Friday, November 01, 2013


When quoting cautious Norwegians, Garrison Keillor, the St. Paul raconteur, makes common use of the word “mostly;” as in “Lutherans are hard-working people, mostly.”

If President Obama had followed that pattern when promoting his healthcare reform bill, he would have said something like “People who like their present health care insurance policies can keep them, mostly.”

But he left off the qualifier. For that he is getting the Pinocchio award.  And deservedly so.

Actually, what he should have said to be completely forthcoming was that people who like their present health care insurance policies can keep them, if they continue to be offered by the insurance company.  The Affordable Care Act, a.k.a. Obamacare, prescribes the basic benefits that health insurance policies must cover, but it exempts policies that were in effect at the time the law was passed.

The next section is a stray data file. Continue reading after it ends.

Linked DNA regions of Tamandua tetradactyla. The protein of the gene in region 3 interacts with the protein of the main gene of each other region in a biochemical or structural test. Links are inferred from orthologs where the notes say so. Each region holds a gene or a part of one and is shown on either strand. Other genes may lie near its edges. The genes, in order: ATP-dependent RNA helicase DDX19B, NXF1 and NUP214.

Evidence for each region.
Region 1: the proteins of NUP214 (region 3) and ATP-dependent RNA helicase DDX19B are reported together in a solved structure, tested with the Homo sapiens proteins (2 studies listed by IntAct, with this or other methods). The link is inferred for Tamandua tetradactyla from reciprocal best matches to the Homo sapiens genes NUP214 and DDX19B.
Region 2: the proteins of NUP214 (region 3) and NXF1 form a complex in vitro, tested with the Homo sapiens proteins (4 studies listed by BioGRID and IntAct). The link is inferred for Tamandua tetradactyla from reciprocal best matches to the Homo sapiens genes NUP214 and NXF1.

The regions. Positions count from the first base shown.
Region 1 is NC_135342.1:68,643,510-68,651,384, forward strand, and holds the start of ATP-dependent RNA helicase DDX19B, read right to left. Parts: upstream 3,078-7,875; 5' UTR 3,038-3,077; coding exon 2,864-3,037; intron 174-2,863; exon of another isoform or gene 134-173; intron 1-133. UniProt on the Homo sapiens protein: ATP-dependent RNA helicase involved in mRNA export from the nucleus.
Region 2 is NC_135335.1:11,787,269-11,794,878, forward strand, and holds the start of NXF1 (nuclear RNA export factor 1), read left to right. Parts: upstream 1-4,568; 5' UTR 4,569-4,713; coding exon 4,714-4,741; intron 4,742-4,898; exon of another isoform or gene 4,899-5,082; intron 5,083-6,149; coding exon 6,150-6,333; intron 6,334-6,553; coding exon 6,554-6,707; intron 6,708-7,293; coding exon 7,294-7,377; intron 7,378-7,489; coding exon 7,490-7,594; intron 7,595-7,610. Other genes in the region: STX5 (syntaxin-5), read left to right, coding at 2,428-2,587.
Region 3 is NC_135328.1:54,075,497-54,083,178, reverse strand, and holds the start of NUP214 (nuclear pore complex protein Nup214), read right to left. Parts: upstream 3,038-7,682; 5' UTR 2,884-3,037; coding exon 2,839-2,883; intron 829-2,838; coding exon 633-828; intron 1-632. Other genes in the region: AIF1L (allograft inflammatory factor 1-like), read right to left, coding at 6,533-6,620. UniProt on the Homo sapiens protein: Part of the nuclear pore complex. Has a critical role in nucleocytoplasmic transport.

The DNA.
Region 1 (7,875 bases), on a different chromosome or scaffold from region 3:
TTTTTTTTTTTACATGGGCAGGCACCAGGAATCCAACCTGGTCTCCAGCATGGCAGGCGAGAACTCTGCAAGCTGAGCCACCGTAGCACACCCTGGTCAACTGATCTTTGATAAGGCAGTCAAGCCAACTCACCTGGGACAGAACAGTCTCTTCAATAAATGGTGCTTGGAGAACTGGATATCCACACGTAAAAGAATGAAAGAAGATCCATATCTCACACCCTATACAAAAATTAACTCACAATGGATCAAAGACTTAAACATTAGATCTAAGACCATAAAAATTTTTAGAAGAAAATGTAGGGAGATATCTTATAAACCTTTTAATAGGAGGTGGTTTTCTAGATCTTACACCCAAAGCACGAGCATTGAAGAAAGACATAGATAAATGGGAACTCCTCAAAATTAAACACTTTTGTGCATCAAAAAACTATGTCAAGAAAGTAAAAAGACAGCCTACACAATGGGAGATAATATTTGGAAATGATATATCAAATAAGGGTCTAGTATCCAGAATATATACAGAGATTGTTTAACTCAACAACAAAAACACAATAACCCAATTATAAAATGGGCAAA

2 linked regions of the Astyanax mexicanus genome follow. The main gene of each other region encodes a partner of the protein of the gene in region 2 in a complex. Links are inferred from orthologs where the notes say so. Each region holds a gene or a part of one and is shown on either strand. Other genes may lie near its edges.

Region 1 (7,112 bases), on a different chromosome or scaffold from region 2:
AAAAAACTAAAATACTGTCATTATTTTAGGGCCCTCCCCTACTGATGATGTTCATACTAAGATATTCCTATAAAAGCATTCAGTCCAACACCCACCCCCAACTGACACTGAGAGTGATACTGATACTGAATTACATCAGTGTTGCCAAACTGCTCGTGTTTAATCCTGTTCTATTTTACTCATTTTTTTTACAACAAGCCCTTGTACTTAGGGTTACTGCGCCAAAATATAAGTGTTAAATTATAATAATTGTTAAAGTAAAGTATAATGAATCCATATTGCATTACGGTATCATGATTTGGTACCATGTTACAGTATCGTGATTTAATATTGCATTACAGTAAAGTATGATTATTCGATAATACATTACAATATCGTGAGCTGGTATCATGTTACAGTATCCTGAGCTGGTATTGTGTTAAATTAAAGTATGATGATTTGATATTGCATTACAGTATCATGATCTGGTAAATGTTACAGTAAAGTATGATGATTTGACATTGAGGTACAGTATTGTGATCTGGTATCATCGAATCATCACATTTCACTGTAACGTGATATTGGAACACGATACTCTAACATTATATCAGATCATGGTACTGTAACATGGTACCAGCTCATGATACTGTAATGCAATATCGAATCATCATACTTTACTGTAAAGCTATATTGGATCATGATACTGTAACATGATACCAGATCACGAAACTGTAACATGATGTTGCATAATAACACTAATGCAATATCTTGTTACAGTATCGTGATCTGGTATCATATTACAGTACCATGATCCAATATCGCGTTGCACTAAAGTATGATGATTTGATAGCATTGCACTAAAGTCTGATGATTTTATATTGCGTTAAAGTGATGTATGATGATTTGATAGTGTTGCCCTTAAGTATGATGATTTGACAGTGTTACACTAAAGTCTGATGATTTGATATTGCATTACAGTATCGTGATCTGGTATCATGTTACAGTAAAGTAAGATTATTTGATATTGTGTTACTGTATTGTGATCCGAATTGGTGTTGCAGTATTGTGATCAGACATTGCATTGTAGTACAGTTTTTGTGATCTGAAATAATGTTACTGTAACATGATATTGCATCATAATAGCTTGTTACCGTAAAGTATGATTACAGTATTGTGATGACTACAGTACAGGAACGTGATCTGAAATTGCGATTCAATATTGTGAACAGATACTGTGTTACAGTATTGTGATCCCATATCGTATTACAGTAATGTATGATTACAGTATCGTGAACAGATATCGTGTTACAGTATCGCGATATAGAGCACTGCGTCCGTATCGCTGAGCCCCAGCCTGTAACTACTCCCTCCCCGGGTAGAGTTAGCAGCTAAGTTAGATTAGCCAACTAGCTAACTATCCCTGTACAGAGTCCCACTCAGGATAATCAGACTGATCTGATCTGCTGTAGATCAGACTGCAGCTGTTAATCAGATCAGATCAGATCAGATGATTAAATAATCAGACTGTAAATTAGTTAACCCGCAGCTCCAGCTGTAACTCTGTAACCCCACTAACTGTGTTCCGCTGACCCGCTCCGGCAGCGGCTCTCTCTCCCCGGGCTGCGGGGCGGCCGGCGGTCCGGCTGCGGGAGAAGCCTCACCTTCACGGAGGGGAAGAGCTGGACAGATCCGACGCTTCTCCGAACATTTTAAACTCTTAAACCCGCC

As it happens, however, insurance companies change their policies frequently –notifying subscribers by means of unintelligible documents sent in the mail - and so by now, some three years later, many of the policies that were grandfathered have been modified and have lost their exemption.  A common reason for not meeting requirements is that the benefits are too skimpy, meaning that policies that qualify for approval offer more coverage and often cost more.

That may give the President a technical out, but does not let him off the hook, in my opinion.


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